Healthcare Patents and Hot-Dog Vendors

Excerpts from the book

Confronting Complexity

X-Events, Resilience, and Human Progress

by

John L. Casti

Roger D. Jones

Michael J. Pennock

preface

table-of-contents

Click to Buy Paperback

E-Book

Bundled

While patents on medical devices seem normal, patents on drugs and chemical entities may seem like a stretch. I am not sure that the law makers in Venice in 1474, who invented the legal concept of a patent, envisioned the need to patent molecules. In fact, molecules were not even envisioned at that time. We all know that a patent allows an inventor time to commercialize his or her product, but are patents really needed for the economic viability of healthcare? Shouldn’t healthcare be all about saving lives and promoting health and not about making money on people who desperately need healthcare? Do patents have a benefit to patients, not just the patent holders? I think the answer to this question is “perhaps.” Patents promote diversity of products in the healthcare market place by forcing inventors to develop drugs outside the domain of currently patented products.

This idea can be illustrated more colorfully with the famous hot-dog vendor example from economics. Consider a beach that contains, in addition to the bathers, two hot-dog vendors located at either end of the beach. There is nothing to differentiate their products, other than their location on the beach. Bathers will purchase from the closest vendor, therefore the value or quality of the product of a particular vendor depends on the number of bathers closer to the vendor’s cart than the competition. In order to capture market share and value, each vendor moves his cart closer and closer to the other until they meet in the middle of the beach. At this time, each vendor has captured half the market share of the beach, and, since they are in the same location, their differentiation has vanished. Their dogs are now commodities, and the market is driving the price to the cost of production. This is the classic process of commoditization.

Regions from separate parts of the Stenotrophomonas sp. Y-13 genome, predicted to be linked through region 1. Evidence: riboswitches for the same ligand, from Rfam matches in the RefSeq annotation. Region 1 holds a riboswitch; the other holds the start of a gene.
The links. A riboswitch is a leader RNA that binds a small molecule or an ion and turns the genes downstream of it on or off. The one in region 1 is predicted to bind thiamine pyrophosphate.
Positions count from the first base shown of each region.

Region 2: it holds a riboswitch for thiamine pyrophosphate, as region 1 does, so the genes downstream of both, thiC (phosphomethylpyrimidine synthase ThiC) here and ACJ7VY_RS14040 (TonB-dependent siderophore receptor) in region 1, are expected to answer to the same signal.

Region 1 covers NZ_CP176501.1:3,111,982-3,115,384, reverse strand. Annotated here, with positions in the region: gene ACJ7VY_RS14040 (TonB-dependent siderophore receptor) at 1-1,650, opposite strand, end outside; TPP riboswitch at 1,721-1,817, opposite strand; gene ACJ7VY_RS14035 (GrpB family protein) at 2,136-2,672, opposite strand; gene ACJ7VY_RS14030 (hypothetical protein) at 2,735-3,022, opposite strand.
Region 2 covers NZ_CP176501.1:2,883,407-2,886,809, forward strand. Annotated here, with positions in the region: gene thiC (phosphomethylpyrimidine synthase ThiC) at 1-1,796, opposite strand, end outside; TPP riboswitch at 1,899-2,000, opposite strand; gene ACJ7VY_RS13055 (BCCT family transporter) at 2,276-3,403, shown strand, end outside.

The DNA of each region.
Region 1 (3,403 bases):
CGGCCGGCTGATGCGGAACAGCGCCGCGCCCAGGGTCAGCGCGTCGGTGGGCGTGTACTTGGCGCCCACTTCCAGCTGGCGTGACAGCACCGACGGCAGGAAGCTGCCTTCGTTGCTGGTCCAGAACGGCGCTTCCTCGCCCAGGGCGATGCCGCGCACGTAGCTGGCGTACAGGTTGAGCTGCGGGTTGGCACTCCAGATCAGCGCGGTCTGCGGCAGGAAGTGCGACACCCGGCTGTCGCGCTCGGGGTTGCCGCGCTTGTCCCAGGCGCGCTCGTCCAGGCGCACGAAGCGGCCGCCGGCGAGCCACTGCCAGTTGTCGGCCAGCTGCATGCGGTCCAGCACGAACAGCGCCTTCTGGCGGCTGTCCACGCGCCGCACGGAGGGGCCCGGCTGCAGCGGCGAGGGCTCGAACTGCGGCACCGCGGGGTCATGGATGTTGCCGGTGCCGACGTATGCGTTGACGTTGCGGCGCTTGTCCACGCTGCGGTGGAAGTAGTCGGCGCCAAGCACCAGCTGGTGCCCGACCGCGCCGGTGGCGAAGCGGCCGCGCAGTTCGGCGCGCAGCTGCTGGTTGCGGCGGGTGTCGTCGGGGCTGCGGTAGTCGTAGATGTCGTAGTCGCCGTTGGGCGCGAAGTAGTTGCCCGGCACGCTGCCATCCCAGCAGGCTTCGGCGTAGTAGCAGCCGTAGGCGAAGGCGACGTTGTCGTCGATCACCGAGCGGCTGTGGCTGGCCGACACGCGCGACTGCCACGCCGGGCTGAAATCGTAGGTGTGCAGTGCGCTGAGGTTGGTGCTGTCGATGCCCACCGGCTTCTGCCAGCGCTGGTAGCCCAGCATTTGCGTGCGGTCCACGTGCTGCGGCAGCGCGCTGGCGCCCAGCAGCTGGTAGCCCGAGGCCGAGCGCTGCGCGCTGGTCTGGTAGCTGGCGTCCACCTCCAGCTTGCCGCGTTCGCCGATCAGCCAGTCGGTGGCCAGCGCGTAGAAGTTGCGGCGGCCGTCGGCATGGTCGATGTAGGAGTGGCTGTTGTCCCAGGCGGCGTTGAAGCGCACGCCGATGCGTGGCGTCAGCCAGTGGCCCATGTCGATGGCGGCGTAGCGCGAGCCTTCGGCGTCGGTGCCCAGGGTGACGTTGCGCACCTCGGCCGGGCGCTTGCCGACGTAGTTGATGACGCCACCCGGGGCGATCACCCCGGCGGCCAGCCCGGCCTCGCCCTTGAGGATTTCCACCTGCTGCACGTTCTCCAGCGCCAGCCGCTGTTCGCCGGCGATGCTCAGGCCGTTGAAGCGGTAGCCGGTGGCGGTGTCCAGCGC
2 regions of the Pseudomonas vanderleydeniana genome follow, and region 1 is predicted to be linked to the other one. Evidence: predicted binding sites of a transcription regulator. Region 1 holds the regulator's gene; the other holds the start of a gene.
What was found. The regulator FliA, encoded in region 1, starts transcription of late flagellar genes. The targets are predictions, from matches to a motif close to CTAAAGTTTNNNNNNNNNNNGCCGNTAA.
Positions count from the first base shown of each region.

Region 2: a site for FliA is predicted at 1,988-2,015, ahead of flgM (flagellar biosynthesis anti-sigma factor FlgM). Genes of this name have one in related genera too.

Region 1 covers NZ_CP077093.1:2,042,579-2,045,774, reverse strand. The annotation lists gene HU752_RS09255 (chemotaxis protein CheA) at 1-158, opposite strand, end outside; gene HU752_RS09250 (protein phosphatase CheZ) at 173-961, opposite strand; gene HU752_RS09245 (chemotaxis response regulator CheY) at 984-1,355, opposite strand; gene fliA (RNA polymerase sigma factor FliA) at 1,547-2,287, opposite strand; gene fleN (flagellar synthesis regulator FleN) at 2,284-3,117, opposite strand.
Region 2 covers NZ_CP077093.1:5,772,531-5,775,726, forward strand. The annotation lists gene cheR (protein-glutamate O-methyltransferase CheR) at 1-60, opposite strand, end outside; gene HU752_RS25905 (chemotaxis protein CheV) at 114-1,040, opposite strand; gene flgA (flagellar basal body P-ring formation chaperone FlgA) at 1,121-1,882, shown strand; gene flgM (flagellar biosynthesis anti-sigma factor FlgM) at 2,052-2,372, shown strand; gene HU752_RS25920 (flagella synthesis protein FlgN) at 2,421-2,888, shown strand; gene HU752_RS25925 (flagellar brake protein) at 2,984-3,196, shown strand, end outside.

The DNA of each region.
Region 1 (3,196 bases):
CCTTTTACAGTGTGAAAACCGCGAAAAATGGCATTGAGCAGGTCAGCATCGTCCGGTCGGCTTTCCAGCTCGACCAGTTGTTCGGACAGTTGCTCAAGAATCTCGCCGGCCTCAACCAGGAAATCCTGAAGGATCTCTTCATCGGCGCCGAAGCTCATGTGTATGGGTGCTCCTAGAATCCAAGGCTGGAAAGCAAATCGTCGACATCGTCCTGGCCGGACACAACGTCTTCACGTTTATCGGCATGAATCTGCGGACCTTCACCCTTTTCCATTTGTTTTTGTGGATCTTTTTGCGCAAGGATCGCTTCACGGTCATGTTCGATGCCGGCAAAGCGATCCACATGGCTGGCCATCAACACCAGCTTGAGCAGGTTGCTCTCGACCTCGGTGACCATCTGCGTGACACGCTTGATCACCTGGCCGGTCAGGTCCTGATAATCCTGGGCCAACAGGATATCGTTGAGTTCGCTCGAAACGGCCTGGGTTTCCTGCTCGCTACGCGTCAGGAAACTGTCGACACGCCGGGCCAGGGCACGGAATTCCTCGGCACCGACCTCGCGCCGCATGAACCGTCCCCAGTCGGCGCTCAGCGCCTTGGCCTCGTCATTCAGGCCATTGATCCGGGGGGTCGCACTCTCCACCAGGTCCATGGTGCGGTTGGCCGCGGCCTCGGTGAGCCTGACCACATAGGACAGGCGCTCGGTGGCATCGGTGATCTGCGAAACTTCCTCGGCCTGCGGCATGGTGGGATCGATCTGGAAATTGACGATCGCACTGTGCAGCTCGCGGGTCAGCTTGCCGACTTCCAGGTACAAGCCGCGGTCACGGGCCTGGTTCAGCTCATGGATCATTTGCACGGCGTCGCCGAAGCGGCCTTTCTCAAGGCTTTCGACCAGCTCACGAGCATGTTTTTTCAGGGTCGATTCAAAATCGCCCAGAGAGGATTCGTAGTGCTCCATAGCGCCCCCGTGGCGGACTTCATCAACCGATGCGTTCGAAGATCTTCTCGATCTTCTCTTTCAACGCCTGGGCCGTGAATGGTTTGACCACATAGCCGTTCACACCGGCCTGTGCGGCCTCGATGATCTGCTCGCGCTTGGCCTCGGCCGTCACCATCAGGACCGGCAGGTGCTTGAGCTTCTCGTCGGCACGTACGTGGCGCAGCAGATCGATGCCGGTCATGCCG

Let’s apply this to healthcare. A perfect market for a pharmaceutical company is the hyperlipidemia market. Properly treated patients with high cholesterol can live a normally long lifetime, paying the manufacturers of Crestor or Lipitor quite a lot of money for the valuable service. Since this market is large, stable, and profitable, all pharma companies will want to enter this market, which is at the center of the healthcare beach. Diabetes is a similar market. If, however, the makers of Lipitor have a patent, other pharma companies cannot enter the exact same area of the beach as the Lipitor manufacturer. The patent forces the vendors to maintain some distance on our healthcare beach. The other non-Lipitor-producing pharma companies must come up with a product that is sufficiently different from Lipitor to be patented, or they must develop drugs for an entirely different disease, say pancreatic cancer. This forces companies to innovate and provide products for the entire healthcare beach, not just the stable lucrative parts of the beach. The downside for patients is that they must pay more for Lipitor while it is on patent. The upside is that pancreatic patients may receive life-extending treatments they would not otherwise have received.

The healthcare connections and tradeoffs are not always obvious to a Medicare patient entering a donut hole and wondering why the costs of medications are what they are. See related blogs for discussions of even more connections and tradeoffs in healthcare.

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